LOS ANGELES, CA.-
In collaboration with The Wende Museum and Archive of the Cold War, the Craft and Folk Art Museum
is presenting Deconstructing Perestroika, the first major exhibition in the United States of hand-painted Soviet era political posters that were inspired by a new government policy of transparency in the former Soviet Union. Organized to mark the 20th anniversary of the former super powers demise in December 1991, this exhibition highlights some of the key political and cultural shifts that defined the era and ultimately led to the fall of the Soviet Union.
Curated by Dr. Ljiljana Grubisic, Director of Collections and Public Programs at The Wende Museum, the exhibition showcases thirty original, hand-painted poster designs created by thirteen artists as visual responses to Mikhail Gorbachevs transformative policies of Glasnost and Perestroika of the late 1980s and early 1990s.
Starting in 1985, Gorbachevs policies of Glasnost, or openness, started to liberalize Soviet society by allowing taboos to be questioned and, in the process, galvanizing people and encouraging them to talk and think freely for the first time. During this period, East-West hostilities started to evaporate and dissidents began to return from labor camps and exile Gorbachevs parallel attempts to reform the economy through Perestroika, or re-structuring, perished like all other previous attempts.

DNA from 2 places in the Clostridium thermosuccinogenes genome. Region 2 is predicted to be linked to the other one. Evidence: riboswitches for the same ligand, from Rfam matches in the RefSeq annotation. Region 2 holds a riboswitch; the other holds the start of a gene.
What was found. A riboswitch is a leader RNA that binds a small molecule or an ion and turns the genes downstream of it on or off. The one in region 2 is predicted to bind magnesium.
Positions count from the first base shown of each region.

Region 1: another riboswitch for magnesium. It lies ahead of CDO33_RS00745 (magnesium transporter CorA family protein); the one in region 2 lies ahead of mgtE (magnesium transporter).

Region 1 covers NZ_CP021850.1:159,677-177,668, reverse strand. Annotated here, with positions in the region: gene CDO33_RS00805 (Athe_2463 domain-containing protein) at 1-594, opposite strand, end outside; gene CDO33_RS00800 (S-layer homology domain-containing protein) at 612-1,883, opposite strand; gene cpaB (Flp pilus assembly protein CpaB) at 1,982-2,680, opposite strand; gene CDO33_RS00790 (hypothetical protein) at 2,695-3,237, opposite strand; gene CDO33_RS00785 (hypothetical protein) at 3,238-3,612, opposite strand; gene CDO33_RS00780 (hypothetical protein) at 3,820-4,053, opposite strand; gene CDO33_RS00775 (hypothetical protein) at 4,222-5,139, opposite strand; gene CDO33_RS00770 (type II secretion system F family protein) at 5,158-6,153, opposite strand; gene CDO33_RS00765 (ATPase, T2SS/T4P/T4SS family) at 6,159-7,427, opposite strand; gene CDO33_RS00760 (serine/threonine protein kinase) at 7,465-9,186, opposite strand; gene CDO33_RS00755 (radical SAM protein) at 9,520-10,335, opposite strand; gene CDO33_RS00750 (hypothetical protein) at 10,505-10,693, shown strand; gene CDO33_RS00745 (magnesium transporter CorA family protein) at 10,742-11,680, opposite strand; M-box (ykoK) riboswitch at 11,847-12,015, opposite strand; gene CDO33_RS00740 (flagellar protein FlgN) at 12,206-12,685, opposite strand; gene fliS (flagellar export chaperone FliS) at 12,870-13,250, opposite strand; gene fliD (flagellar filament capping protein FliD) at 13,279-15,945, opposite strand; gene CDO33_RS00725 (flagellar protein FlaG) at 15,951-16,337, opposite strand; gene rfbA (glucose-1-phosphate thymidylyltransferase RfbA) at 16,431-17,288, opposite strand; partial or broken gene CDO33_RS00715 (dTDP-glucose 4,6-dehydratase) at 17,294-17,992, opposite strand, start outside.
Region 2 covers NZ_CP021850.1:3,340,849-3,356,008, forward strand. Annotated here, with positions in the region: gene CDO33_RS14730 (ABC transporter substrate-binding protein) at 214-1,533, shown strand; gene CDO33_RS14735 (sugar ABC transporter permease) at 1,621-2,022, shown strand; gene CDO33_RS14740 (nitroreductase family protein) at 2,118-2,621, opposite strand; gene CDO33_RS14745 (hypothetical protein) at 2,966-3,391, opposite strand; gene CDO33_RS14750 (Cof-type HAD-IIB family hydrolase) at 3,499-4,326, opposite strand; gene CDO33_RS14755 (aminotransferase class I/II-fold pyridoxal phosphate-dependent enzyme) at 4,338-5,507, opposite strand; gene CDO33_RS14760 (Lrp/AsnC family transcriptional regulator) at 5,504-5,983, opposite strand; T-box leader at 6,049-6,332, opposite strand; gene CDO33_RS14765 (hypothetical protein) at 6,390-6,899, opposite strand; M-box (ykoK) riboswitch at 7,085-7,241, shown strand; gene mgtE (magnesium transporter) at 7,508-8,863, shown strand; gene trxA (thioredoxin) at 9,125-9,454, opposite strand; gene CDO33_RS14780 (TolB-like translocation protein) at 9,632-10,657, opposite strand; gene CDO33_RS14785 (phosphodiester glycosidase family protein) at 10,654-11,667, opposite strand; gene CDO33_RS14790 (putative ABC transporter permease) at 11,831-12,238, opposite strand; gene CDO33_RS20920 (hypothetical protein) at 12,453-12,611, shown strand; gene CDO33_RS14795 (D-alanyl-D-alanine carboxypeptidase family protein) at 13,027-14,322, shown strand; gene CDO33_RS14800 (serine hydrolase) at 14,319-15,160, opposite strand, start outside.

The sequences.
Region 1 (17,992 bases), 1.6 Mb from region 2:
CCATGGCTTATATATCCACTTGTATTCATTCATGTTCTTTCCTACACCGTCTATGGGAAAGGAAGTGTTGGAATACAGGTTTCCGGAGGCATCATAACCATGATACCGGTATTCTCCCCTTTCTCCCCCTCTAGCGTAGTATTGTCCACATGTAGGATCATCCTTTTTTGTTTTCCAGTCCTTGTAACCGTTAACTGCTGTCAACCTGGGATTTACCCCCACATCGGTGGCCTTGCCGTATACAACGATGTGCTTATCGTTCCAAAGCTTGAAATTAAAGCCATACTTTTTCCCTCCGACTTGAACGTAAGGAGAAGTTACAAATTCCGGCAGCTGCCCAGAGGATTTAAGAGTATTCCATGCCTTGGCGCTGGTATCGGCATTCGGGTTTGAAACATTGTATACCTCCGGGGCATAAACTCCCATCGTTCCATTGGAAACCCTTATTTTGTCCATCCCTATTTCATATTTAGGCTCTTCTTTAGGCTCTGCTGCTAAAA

Deconstructing Perestroika illustrates the tradition of hand-painted poster design, known in Russian as avtorskii plakat. This art form can be viewed as an outgrowth of the traditional Soviet agitprop. The thirty works of art are unified thematically by a caustic satire that was made possible by Glasnosts very insistence on freedom of speech. Yet this razor sharp critique also stems from the deeply rooted tendency of the Russian psyche to view political and cultural endeavors through the prism of irony in order to subvert, reject, or give new meaning to an official ideology or previous work of art.